Former Trump chief of staff Mark Meadows providing records to Jan. 6 committee, to sit for deposition

Meadows responds to Schiff’s subpoena threat of criminal prosecution

Meadows: We already went through impeachment and now we’re holding hearings? The American people understand that it’s politics as usual.

Former White House chief of staff Mark Meadows is providing records to the Jan. 6 committee and is expected to testify.

Meadows’ cooperation comes after former White House official Stephen Bannon was indicted on contempt of Congress charges for failing to cooperate with the committee.

January 6th Committee Chairman Bennie G. Thompson announced Tuesday that Meadows has been “engaging” with the committee through his attorney.

“He has produced records to the committee and will soon appear for an initial deposition,” Thompson, D-Miss., said in a statement Tuesday. “The Select Committee expects all witnesses, including Mr. Meadows, to provide all information requested and that the Select Committee is lawfully entitled to receive.”

White House chief of staff Mark Meadows speaks with reporters at the White House on Sept. 17, 2020.
(AP Photo/Alex Brandon)

“The committee will continue to assess his degree of compliance with our subpoena after the deposition,” Thompson added.

Rep. Bennie Thompson, chairman of the House Select Committee on the Jan. 6 attack, speaks with reporters outside the Capitol on Sept. 24, 2021. (AP Photo/J. Scott Applewhite, File)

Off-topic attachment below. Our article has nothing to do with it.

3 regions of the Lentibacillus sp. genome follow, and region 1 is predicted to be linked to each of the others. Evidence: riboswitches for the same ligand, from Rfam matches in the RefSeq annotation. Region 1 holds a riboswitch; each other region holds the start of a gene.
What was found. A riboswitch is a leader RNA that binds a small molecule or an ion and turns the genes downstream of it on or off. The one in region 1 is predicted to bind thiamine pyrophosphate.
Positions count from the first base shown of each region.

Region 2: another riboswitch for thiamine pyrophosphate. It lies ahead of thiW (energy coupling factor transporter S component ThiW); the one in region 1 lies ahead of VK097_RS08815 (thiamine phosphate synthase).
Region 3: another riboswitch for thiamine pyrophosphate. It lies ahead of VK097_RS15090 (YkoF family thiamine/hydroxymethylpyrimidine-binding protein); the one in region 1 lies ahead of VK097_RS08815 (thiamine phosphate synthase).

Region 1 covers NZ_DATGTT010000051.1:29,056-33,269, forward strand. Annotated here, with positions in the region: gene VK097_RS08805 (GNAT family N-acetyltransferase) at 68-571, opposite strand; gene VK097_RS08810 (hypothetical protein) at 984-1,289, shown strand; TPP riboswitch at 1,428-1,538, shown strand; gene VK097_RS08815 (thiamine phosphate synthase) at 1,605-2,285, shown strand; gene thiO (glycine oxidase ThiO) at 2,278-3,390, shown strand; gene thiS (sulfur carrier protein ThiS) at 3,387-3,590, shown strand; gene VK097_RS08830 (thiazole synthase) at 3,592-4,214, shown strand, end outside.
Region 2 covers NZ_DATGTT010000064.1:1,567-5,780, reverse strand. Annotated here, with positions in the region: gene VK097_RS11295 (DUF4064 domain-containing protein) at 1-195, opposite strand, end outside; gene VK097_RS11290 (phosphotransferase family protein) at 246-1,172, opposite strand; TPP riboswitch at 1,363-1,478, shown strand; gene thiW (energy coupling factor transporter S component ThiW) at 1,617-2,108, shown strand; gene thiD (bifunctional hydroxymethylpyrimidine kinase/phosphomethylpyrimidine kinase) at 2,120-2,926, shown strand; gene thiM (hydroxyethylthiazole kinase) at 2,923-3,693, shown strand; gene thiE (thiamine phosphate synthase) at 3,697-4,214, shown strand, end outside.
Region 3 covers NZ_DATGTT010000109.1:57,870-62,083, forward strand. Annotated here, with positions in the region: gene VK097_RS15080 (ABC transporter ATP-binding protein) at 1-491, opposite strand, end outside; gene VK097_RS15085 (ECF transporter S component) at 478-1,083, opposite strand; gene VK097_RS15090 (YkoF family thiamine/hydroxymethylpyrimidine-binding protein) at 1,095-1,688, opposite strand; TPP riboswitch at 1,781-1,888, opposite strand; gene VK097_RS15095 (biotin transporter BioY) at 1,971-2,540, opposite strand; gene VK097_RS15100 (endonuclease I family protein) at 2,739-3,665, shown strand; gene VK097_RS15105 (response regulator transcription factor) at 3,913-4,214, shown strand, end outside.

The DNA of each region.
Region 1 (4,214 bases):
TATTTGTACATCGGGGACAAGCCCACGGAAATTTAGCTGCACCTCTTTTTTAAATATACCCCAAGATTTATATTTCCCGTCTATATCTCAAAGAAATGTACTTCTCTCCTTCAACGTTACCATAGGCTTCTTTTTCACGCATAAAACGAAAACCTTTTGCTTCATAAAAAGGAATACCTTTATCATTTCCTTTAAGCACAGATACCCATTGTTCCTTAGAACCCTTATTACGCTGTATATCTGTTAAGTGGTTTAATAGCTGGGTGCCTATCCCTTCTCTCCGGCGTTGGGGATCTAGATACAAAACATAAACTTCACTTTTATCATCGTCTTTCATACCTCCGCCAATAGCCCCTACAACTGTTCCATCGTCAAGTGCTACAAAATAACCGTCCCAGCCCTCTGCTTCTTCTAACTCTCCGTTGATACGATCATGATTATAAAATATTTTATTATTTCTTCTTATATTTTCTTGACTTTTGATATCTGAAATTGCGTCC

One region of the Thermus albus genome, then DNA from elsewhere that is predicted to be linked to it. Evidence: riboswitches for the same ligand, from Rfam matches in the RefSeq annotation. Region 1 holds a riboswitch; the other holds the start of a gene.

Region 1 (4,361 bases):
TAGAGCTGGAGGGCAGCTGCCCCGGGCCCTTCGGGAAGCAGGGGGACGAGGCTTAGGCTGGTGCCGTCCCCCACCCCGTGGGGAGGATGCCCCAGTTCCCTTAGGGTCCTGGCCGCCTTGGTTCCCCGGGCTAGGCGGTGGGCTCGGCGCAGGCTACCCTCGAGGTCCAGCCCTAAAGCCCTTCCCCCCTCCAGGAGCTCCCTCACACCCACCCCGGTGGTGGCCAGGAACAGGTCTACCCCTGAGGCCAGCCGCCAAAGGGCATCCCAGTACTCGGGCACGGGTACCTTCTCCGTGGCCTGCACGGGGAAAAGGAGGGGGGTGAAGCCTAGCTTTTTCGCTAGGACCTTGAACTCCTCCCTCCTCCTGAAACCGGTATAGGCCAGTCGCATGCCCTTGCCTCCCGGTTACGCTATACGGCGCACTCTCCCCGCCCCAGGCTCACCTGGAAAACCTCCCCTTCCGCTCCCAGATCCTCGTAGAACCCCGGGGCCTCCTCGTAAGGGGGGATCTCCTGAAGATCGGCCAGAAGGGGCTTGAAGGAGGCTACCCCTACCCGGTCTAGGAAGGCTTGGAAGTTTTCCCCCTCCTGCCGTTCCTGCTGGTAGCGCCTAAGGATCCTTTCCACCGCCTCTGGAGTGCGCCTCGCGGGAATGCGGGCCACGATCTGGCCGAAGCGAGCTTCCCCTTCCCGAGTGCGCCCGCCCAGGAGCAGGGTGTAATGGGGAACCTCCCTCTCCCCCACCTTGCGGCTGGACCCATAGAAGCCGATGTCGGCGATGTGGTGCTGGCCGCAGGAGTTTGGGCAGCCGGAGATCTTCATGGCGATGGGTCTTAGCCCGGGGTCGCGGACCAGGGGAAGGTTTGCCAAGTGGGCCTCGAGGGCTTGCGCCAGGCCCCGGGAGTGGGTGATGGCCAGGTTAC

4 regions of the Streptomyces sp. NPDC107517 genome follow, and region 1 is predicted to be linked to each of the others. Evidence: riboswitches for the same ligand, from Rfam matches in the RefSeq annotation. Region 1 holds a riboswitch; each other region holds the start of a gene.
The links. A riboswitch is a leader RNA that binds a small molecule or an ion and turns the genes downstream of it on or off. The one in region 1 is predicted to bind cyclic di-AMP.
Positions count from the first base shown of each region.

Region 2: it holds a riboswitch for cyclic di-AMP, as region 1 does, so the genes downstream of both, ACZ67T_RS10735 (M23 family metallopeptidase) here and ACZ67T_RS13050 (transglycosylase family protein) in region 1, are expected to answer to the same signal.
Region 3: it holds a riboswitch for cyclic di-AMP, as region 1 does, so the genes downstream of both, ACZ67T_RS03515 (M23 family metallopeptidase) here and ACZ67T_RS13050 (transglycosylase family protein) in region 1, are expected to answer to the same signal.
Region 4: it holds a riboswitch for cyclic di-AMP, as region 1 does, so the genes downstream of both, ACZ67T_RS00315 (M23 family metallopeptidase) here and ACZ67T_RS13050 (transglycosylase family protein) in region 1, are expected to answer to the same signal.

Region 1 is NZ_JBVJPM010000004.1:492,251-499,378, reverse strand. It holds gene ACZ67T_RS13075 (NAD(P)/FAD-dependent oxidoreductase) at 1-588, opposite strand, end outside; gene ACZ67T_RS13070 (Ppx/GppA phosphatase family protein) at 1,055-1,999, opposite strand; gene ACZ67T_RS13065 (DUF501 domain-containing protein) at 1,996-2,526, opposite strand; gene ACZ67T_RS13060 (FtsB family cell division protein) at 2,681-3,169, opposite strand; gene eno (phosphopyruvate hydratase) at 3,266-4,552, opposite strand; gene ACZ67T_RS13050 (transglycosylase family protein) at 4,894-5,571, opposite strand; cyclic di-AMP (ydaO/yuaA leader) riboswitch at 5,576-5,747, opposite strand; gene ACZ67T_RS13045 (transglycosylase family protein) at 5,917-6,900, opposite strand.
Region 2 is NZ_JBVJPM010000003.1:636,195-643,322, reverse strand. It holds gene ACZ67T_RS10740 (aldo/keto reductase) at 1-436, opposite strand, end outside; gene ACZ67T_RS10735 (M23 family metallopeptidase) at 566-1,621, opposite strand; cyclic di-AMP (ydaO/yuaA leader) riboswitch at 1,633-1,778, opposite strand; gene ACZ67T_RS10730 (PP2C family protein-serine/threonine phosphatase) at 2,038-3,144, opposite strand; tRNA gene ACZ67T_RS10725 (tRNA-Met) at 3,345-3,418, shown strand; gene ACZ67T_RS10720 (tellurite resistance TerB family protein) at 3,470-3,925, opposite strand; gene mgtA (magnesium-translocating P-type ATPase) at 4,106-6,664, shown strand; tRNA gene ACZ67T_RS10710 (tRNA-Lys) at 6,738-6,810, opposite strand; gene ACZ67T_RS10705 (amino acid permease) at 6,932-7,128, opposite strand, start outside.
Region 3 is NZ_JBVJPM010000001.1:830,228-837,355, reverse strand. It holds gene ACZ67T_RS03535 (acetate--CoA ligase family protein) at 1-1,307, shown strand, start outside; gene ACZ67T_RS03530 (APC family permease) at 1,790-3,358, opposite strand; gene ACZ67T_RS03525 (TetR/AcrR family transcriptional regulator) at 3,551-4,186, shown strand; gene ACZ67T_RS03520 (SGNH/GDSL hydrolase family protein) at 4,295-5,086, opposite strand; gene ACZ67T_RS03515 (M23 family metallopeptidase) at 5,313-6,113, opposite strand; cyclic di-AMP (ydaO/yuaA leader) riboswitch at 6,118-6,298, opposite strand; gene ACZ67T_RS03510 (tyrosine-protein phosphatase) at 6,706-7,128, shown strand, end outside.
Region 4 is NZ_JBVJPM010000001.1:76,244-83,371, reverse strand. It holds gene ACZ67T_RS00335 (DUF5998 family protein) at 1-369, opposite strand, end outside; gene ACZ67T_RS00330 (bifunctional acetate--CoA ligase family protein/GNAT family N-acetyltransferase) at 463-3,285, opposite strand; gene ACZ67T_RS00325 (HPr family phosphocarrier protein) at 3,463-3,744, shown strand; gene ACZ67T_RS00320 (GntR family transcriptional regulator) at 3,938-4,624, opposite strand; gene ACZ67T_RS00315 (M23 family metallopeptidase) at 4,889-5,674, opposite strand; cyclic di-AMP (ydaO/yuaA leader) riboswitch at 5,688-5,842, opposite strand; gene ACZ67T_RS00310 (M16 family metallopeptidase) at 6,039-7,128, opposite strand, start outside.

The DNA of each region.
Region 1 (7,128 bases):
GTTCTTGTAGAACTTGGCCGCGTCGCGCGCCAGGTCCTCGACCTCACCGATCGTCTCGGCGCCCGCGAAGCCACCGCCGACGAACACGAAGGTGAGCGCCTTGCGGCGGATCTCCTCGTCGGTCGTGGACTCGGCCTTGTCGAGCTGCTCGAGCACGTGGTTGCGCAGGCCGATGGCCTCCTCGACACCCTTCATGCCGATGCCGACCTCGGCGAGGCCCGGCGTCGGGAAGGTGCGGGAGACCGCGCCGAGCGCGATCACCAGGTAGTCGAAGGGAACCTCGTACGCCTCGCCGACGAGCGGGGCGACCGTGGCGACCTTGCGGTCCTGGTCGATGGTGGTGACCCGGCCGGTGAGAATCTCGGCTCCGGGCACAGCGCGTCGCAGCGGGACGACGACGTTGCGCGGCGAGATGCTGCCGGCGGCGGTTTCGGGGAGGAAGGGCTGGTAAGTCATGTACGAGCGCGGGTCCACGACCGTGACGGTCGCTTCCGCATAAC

Meadows’ attorney, George Terwilliger, in a statement Tuesday said they “appreciate” the committee’s “openness” to receiving responses to non-privileged topics. 

“As we have from the beginning, we continue to work with the Select Committee and its staff to see if we can reach an accommodation that does not require Mr. Meadows to waive Executive Privilege or to forfeit the long-standing position that senior White House aides cannot be compelled to testify before Congress,” Terwilliger said in a statement. “We appreciate the Select Committee’s openness to receiving voluntary responses on non-privileged topics.”

Thompson’s announcement comes after the committee set a deadline for Meadows to comply with a subpoena earlier this month. Terwilliger had said the former chief of staff would not comply with the subpoena, in an effort to protect former President Trump’s executive privilege. The committee said that if Meadows did not appear by the deadline, it would consider him in contempt of Congress.

“Our correspondence over the last few weeks shows a sharp legal dispute with the committee. The issues concern whether Mr. Meadows can be compelled to testify and whether, even if he could , that he could be forced to answer questions that involve privileged communications,” Terwilliger said in a statement earlier this month.

“Legal disputes are appropriately resolved by courts,” he continued. “It would be irresponsible for Mr. Meadows to prematurely resolve that dispute by voluntarily waiving privileges that are at the heart of those legal issues.”

Terwilliger added: “No matter how important the subject matter of the committee’s work, decades of litigation over Executive Privilege shows how critically important it is for a president to have access to advice and counsel without fear that political opponents in Congress will later be able to pull away the shield of confidentiality that protects candor in those communications.”

Allies of Trump have decried the committee’s investigation as a political witch hunt, noting that House Speaker Nancy Pelosi, D-Calif., refused to seat the choices of Minority Leader Kevin McCarthy, R-Calif., on the committee. Democrats only allowed two Republicans highly critical of the former president on the committee.

Fox News’ Cameron Cawthorne, Tyler Olson and Lillian LeCroy contributed to this report. 

Source: Read Full Article